United States District Court, W.D. North Carolina, Charlotte Division
ORDER OF REMAND
Cogburn Jr. United States District Judge
MATTER is before the Court upon plaintiff's
Motion for Summary Judgment and the Commissioner's Motion
for Summary Judgment. Having carefully considered such
motions and reviewed the pleadings, the Court enters the
following findings, conclusions, and Order.
filed an application for a period of disability and
Disability Insurance Benefits. Plaintiff's claim was
denied both initially and on reconsideration; thereafter,
plaintiff requested and was granted a hearing before an
administrative law judge (“ALJ”). After
conducting a hearing, the ALJ issued a decision which was
unfavorable to plaintiff, from which plaintiff appealed to
the Appeals Council. Plaintiff's request for review was
denied, making the ALJ's decision the final decision of
the Commissioner of Social Security
(“Commissioner”). Thereafter, plaintiff timely
filed this action.
Standard of Review
Court's review of the Commissioner's determination is
limited to evaluating whether the findings are supported by
substantial evidence and whether the correct law was applied.
Mascio v. Colvin, 780 F.3d 632, 634 (4th Cir. 2015).
“Substantial evidence is such relevant evidence as a
reasonable mind might accept as adequate to support a
conclusion.” Johnson v. Barnhart, 434 F.3d
650, 653 (4th Cir. 2005) (internal quotation marks omitted).
A reviewing court does not reweigh evidence or make
credibility determinations in evaluating whether a decision
is supported by substantial evidence; “[w]here
conflicting evidence allows reasonable minds to differ as to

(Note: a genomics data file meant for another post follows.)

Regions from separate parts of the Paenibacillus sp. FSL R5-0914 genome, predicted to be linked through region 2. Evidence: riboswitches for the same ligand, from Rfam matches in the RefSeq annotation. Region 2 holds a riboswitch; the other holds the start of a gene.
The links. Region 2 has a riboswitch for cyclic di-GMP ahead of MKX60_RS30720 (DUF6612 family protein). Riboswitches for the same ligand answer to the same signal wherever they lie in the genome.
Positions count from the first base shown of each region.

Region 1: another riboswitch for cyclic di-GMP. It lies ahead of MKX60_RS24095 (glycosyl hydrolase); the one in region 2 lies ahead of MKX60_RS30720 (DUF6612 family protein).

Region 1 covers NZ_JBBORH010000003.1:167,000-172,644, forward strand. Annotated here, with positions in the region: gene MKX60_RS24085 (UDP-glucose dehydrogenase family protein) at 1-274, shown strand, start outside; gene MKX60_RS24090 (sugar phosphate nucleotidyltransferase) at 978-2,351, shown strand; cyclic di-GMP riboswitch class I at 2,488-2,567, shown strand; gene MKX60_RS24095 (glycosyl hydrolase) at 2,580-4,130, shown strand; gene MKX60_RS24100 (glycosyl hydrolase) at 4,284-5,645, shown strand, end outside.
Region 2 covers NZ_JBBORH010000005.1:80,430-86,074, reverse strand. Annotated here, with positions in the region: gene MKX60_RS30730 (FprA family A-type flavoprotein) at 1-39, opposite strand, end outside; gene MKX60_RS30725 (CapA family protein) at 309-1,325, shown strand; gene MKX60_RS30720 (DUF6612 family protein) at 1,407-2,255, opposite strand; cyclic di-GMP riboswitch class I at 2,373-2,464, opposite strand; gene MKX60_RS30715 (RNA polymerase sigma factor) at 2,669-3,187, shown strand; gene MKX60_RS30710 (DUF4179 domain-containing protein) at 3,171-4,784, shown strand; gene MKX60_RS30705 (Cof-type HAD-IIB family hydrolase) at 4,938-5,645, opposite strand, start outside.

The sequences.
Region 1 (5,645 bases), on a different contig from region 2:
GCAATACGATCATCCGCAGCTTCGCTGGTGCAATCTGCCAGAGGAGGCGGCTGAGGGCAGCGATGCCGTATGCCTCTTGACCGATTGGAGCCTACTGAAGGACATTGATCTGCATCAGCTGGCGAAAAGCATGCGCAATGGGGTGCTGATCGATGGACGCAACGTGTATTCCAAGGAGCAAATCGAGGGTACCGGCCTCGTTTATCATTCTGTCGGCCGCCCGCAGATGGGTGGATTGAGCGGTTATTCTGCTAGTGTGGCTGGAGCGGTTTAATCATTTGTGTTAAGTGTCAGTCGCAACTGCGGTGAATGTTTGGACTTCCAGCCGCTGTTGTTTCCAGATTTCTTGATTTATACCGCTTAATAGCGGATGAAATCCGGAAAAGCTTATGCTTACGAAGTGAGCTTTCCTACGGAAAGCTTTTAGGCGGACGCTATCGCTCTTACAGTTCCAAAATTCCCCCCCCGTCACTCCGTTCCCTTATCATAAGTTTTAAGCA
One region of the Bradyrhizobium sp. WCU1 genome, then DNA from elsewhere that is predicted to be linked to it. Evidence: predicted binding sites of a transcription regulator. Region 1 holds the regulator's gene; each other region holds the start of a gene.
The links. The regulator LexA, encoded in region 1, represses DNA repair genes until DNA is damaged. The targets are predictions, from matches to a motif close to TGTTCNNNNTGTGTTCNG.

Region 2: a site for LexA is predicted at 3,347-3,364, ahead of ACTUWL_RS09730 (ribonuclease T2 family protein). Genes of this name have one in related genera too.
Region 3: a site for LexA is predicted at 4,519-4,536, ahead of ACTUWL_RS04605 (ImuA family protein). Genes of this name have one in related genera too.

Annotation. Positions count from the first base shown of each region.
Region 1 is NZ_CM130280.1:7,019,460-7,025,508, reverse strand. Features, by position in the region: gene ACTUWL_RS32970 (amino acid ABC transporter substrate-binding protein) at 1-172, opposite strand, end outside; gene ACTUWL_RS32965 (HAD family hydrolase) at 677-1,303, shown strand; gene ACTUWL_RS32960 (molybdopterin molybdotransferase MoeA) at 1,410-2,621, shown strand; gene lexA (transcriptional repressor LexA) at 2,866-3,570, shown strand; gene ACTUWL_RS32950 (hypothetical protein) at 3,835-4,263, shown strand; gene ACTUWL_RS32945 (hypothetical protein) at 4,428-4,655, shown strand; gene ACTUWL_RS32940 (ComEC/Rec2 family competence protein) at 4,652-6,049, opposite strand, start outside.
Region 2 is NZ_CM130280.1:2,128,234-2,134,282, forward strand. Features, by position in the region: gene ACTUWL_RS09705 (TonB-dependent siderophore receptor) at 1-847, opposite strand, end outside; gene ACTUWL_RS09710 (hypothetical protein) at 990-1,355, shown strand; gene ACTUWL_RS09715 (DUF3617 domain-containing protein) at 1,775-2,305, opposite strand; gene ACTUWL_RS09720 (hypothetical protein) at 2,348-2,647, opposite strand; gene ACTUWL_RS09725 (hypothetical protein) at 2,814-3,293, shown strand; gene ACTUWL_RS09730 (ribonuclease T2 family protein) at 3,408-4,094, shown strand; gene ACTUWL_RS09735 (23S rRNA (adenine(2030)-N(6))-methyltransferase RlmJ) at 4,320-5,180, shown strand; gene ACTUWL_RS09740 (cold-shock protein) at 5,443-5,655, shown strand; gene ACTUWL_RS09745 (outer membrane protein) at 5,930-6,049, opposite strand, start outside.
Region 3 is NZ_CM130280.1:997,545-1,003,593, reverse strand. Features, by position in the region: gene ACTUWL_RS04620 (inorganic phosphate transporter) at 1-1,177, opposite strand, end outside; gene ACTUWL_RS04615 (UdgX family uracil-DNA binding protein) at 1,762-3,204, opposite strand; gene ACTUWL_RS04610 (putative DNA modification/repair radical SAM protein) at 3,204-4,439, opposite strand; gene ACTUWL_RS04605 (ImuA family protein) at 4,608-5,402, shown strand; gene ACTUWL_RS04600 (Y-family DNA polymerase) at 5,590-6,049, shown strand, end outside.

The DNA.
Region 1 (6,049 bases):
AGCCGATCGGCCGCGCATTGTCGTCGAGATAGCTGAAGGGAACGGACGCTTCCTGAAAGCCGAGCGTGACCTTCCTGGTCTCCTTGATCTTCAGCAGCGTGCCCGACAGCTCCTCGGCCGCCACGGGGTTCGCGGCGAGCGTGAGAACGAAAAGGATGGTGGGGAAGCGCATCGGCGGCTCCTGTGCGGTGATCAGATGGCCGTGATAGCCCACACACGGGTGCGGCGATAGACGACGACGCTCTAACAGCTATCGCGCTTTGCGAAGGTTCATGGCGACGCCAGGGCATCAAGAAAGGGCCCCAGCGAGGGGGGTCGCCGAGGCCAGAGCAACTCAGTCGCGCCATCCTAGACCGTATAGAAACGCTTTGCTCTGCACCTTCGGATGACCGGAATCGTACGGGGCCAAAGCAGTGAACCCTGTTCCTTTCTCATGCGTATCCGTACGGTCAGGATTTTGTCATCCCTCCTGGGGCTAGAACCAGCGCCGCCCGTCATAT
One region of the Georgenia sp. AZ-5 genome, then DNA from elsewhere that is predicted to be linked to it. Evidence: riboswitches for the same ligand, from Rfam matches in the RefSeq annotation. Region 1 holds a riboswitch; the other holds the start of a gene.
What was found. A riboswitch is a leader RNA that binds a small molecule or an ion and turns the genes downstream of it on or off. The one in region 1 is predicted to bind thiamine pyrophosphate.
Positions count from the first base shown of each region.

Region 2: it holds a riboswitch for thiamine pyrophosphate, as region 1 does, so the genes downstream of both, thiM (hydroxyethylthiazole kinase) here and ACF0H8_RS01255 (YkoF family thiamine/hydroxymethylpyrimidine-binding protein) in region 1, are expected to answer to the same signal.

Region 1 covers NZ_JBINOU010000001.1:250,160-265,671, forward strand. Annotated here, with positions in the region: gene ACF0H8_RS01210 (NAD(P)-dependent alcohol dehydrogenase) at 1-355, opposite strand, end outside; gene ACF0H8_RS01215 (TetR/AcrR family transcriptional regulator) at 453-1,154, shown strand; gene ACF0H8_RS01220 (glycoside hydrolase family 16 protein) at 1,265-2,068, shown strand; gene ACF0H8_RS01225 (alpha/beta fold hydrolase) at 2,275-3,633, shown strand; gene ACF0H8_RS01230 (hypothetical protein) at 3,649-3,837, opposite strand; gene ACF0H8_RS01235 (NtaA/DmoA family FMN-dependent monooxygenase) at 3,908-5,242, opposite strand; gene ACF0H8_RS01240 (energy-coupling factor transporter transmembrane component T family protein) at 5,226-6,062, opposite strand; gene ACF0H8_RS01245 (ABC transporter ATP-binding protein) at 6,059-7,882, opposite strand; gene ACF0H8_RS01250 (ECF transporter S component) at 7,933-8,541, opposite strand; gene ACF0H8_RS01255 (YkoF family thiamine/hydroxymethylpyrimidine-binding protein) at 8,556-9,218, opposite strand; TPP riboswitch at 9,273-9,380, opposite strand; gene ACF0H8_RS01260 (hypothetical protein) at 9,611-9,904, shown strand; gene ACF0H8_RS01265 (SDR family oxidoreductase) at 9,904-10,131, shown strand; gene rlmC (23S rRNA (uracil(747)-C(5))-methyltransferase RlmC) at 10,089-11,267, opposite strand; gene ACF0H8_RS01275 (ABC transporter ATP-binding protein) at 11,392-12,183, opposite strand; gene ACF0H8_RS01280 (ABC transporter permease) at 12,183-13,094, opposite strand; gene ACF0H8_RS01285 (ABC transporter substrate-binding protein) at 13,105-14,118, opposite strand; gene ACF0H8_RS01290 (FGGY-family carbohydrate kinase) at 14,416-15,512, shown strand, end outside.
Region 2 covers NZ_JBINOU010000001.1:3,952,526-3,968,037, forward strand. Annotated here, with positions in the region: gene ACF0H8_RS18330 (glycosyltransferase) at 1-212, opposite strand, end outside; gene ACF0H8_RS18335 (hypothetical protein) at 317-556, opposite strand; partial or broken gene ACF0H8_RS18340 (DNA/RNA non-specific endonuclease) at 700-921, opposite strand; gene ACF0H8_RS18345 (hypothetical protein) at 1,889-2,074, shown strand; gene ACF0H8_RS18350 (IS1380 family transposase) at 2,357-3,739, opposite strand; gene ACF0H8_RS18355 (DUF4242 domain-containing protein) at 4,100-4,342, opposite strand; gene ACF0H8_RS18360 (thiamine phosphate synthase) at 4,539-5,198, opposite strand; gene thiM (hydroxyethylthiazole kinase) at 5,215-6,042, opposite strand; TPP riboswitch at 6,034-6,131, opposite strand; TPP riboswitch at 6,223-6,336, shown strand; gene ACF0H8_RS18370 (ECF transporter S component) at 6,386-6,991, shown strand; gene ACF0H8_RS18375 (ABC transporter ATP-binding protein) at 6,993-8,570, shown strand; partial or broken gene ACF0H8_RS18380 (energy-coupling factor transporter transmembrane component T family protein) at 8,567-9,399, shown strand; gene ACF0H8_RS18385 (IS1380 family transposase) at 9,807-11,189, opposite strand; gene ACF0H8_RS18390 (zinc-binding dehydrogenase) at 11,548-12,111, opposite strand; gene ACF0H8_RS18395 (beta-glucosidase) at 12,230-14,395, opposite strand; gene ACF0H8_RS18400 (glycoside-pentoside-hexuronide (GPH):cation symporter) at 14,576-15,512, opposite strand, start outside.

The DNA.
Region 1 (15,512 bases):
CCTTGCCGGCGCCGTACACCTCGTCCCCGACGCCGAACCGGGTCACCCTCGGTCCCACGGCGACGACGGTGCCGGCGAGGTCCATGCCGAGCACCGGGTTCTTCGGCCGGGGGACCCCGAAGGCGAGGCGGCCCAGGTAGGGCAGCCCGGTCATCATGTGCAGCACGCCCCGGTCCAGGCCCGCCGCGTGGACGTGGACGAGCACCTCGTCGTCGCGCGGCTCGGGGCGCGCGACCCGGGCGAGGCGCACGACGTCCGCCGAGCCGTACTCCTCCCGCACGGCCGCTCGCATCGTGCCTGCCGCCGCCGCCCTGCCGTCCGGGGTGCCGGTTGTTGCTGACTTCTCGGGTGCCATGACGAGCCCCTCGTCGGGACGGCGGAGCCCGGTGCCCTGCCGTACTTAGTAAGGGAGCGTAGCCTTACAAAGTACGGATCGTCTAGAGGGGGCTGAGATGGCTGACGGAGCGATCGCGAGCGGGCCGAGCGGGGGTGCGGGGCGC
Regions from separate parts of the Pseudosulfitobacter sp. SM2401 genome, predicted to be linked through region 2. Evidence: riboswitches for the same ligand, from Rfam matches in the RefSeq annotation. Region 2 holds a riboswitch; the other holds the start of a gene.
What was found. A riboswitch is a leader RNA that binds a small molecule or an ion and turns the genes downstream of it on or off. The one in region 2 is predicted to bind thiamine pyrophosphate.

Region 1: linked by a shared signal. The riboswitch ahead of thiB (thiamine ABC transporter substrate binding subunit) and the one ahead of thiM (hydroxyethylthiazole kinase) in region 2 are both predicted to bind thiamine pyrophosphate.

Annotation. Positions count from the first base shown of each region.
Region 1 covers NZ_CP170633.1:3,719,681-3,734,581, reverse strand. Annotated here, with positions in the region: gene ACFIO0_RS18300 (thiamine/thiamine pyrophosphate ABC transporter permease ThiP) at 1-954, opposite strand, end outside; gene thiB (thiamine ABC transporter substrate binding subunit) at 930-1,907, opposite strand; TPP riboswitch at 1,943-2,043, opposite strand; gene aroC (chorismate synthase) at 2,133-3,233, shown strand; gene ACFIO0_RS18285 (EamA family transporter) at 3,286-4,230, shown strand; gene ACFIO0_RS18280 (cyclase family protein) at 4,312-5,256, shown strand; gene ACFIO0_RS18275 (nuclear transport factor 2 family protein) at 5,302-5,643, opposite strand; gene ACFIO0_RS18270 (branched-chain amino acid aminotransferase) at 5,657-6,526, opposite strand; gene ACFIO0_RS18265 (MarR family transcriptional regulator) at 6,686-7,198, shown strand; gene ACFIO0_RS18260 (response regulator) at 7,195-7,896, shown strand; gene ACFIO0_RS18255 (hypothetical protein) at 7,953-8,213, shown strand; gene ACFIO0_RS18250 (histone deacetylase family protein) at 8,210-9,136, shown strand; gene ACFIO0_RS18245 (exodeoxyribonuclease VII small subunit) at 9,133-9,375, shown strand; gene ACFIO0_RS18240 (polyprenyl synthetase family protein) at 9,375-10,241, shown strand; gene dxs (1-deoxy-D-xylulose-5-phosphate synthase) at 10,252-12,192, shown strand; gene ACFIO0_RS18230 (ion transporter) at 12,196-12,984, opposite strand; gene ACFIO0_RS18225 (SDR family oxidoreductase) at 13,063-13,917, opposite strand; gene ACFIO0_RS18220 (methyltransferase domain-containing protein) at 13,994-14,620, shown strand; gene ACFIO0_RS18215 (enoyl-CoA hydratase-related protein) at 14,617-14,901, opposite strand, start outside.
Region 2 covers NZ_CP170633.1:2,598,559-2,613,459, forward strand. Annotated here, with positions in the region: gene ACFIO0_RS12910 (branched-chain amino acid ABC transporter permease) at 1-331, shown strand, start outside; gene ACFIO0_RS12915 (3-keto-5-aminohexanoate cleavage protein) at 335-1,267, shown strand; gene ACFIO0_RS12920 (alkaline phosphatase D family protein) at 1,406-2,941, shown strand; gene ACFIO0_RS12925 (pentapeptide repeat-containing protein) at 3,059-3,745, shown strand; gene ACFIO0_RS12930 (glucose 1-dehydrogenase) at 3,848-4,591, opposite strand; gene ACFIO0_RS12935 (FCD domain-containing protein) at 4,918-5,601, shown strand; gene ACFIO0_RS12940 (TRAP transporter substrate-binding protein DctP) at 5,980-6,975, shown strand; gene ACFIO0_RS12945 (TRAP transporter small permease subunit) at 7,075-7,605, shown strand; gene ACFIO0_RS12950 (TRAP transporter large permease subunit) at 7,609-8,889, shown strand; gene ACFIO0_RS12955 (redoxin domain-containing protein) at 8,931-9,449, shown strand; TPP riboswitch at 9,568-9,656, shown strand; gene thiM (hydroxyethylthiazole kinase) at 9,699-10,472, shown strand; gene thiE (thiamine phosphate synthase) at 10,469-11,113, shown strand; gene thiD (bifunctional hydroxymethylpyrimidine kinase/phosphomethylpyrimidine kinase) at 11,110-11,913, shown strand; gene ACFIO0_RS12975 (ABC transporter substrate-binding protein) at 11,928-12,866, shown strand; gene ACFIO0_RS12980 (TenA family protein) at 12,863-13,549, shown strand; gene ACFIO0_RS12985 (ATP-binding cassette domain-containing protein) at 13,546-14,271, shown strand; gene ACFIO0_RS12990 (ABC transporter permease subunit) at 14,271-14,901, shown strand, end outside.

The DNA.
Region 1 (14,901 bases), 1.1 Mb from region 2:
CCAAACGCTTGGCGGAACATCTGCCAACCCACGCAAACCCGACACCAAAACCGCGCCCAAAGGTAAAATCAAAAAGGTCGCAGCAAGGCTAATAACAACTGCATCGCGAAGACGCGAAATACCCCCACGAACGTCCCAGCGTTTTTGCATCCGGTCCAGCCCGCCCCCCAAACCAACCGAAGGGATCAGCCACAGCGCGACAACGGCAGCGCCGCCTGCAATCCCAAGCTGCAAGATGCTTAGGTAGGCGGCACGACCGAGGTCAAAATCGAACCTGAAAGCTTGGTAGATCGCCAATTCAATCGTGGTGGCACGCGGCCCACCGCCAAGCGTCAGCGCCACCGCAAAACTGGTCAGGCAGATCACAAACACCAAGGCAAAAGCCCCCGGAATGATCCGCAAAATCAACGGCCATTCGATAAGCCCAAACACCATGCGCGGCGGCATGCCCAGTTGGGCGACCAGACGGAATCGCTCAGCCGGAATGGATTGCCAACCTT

whether a claimant is disabled, ” this Court will defer
to the Commissioner's decision. Id. (internal
quotation marks omitted). Thus, the only issues on review are
whether the Commissioner applied the correct legal standards
and whether the Commissioner's decision is supported by
substantial evidence. Richardson v. Perales, 402
U.S. 389, 390 (1971); Hays v. Sullivan, 907 F.2d
1453, 1456 (4th Cir. 1990).
court has read the transcript of plaintiff's
administrative hearing, closely read the decision of the ALJ,
and reviewed the extensive exhibits contained in the
administrative record. The issue is not whether a court might
have reached a different conclusion had he been presented
with the same testimony and evidentiary materials, but
whether the decision of the administrative law judge is
supported by substantial evidence.
five-step process, known as “sequential” review,
is used by the Commissioner in determining whether a Social
Security claimant is disabled. The Commissioner evaluates a
disability claim under Title II pursuant to the following
a. An individual who is working and engaging in substantial
gainful activity will not be found to be